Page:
You might not think a lot about how your air conditioner functions, but it depends on refrigerant to keep your house fresh. This refrigerant is subject to environmental rules, because of the chemicals it contains.
Subject to when your air conditioner was installed, it may require R-22, R-410A or R-32 refrigerant. We’ll discuss the differences and which air conditioner refrigerants are being phased out in Manassas, as well as how these phaseouts impact you.
What’s R-22 and Why Is It No Longer Being Made?
If your air conditioner was put in before 2010, it probably has Freon®. You can discover if your air conditioner contains it by contacting us at 703-260-1148. You can also examine the name plate on your air conditioner condenser, which is located outside your home. This sticker will include info on what kind of refrigerant your AC uses.
Freon, which is also called R-22, contains chlorine. Scientists consider R-22 to be harmful to the earth’s ozone layer and one that contributes to global warming. The Environmental Protection Agency, which manages refrigerants in the United States, outlawed its production and import in January 2020.
I Use an Air Conditioner with R-22. Do I Need to Get a New One?
It depends. If your air conditioning is operating fine, you can continue to run it. With yearly air conditioner maintenance, you can expect your air conditioning to last around 15–20 years. However, the Department of Energy reports that substituting a 10-year-old air conditioner could save you 20–40% on yearly cooling costs!
If you don’t get a new air conditioner, it may cause difficulties if you need air conditioning repair later on, specifically for refrigerant. Repairs could be higher-priced, as only reduced quantities of recycled and reclaimed R-22 is on hand.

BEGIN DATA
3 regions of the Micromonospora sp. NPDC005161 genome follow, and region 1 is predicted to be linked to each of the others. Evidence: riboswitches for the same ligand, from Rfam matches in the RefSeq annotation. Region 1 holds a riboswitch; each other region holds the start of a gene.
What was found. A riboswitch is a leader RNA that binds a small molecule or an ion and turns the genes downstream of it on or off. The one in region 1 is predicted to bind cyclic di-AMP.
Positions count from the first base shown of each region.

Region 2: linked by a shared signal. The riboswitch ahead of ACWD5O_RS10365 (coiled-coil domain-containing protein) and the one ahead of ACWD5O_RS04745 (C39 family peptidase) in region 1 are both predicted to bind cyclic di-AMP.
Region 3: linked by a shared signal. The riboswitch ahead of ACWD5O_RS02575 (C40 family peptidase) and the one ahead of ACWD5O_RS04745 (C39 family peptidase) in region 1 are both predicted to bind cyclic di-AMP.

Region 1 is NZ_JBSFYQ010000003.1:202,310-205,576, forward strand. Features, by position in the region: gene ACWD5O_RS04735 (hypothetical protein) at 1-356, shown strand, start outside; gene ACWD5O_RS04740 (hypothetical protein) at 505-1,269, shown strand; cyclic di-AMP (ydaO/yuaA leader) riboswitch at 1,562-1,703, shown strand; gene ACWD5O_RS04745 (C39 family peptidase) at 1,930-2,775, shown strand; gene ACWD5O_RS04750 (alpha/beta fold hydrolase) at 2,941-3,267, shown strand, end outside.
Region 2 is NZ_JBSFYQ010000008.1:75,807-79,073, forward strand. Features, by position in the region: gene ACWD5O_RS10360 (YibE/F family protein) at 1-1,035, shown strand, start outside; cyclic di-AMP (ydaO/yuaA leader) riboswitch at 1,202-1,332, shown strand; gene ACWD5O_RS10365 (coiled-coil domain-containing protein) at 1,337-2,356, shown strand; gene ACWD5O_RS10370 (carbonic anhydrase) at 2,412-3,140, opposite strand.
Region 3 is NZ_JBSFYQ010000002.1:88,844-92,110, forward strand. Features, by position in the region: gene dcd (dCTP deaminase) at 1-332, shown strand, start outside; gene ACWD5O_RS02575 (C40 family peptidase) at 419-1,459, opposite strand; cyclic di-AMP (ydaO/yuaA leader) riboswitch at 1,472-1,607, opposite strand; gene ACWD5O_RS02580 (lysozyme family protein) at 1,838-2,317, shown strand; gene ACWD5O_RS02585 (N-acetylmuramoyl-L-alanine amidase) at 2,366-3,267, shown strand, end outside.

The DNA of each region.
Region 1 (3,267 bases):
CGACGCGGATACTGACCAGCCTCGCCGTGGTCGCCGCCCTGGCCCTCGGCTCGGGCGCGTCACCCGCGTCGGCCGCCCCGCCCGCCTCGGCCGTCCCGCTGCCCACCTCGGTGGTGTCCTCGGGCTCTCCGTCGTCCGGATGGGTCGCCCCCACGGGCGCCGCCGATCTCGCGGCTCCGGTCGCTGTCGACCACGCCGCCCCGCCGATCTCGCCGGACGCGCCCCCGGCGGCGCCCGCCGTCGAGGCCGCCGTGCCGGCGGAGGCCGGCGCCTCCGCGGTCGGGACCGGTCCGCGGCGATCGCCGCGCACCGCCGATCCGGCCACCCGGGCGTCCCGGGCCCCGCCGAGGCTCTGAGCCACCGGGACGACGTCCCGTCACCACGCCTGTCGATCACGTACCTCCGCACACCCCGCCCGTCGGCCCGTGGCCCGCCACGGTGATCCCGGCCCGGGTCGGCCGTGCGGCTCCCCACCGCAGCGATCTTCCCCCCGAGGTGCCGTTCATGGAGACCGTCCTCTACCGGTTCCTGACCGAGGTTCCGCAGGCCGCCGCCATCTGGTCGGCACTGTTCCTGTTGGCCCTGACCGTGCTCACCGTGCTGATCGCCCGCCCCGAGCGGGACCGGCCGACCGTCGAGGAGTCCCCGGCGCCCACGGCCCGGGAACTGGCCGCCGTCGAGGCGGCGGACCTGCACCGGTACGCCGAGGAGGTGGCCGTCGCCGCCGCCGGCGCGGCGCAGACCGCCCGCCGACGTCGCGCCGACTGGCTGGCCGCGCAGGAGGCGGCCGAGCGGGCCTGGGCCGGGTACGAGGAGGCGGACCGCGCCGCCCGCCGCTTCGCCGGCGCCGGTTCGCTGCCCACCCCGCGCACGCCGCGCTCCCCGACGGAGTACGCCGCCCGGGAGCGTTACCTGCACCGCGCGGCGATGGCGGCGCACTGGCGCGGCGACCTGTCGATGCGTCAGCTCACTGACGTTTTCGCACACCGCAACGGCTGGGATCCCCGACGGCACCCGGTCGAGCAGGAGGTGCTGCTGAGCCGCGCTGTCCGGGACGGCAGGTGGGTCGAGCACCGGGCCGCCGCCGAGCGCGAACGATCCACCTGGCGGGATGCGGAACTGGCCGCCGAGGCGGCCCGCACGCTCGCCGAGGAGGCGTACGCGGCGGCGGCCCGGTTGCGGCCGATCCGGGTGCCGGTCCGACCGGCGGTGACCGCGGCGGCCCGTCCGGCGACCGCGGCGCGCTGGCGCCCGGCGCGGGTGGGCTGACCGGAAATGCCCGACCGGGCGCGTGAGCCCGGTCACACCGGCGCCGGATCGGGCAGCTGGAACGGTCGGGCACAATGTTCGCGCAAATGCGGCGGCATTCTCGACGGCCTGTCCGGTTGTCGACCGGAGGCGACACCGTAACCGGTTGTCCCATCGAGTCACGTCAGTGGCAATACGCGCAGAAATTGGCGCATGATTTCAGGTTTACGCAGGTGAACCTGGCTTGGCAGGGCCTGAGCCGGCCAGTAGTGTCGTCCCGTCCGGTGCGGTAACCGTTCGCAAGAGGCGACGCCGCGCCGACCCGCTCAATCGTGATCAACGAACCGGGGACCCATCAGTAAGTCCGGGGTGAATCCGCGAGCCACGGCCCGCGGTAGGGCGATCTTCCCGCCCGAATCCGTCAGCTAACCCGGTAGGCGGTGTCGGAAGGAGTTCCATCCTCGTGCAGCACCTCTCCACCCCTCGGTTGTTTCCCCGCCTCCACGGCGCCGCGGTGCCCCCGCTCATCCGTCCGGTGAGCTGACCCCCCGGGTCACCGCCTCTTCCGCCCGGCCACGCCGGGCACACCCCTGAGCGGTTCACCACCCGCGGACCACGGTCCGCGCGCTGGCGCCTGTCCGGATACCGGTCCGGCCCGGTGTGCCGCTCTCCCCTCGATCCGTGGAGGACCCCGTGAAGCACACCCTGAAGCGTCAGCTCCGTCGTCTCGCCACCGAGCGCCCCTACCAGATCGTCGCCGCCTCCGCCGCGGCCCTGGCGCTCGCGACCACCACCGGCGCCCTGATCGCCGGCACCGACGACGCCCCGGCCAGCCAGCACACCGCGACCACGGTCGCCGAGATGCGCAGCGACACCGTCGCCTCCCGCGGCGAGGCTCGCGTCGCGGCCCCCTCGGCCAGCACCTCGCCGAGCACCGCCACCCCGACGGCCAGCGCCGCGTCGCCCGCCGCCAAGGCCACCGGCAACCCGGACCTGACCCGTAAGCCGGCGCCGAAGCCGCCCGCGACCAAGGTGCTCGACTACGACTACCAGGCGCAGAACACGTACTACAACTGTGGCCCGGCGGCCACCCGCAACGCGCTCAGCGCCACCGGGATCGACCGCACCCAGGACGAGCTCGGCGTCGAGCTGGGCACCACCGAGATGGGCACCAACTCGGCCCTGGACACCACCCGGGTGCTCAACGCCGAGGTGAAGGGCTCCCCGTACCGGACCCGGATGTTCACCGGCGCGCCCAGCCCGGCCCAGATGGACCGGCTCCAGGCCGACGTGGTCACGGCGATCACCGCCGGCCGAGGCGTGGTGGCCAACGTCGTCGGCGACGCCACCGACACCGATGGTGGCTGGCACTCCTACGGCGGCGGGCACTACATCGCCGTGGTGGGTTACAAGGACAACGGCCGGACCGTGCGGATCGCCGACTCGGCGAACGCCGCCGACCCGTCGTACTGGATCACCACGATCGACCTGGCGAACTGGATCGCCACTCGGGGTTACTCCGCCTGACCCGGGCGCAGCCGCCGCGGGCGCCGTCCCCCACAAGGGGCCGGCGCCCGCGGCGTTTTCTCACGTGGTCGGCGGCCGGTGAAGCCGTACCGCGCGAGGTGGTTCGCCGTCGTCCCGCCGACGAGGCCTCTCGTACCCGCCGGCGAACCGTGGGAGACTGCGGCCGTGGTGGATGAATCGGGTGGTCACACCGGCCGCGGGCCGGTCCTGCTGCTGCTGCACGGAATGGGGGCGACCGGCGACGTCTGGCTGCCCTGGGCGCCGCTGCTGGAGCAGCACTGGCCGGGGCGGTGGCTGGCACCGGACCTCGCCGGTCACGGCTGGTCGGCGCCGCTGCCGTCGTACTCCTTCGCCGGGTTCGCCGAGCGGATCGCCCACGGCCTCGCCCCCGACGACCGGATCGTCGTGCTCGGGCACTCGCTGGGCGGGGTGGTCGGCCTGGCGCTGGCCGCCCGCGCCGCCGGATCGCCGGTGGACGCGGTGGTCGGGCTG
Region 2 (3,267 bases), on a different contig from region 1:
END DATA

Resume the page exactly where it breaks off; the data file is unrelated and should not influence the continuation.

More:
With the end of R-22, a lot of new air conditioners now rely on Puron®. Also referred to as R-410A, this refrigerant was created to keep the ozone layer strong. As it calls for an incompatible pressure level, it doesn’t match air conditioners that use R-22 for cooling.
However, Puron still has the potential to contribute to global warming. As a consequence, it could also sometime be discontinued. Although it hasn’t been mandated yet for residential air conditioners, it’s anticipated sometime this decade.
What Refrigerant Will Replace R-410A?
In preparation of the discontinuation, some manufacturers have initiated using R-32 in new air conditioners. This refrigerant is classified low for global warming possibility—around one-third less than R-410A. And it also decreases energy consumption by around 10%, according to the Intergovernmental Panel on Climate Change’s Fourth Assessment Report. That’s savings that could be forwarded on to you through your cooling costs.
Air-Right Energy Design Can Help with All Your Air Conditioning Needs
In summary, the alterations to air conditioner refrigerant probably won’t impact you greatly until you need repairs. But as we discussed previously, refrigerant repairs can be more expensive since there are the low quantities available.
In addition to that, your air conditioner often malfunctions at the worst time, typically on the muggiest day when we’re receiving lots of other requests for AC repair.
If your air conditioner uses an outdated refrigerant or is more than 15 years old, we suggest upgrading to a new, energy-efficient air conditioner. This provides a hassle-free summer and might even decrease your electrical bills, especially if you select an ENERGY STAR®-rated system. Plus, Air-Right Energy Design has many financing programs to make your new air conditioner fit your budget. Contact us at 703-260-1148 to get started today with a free estimate.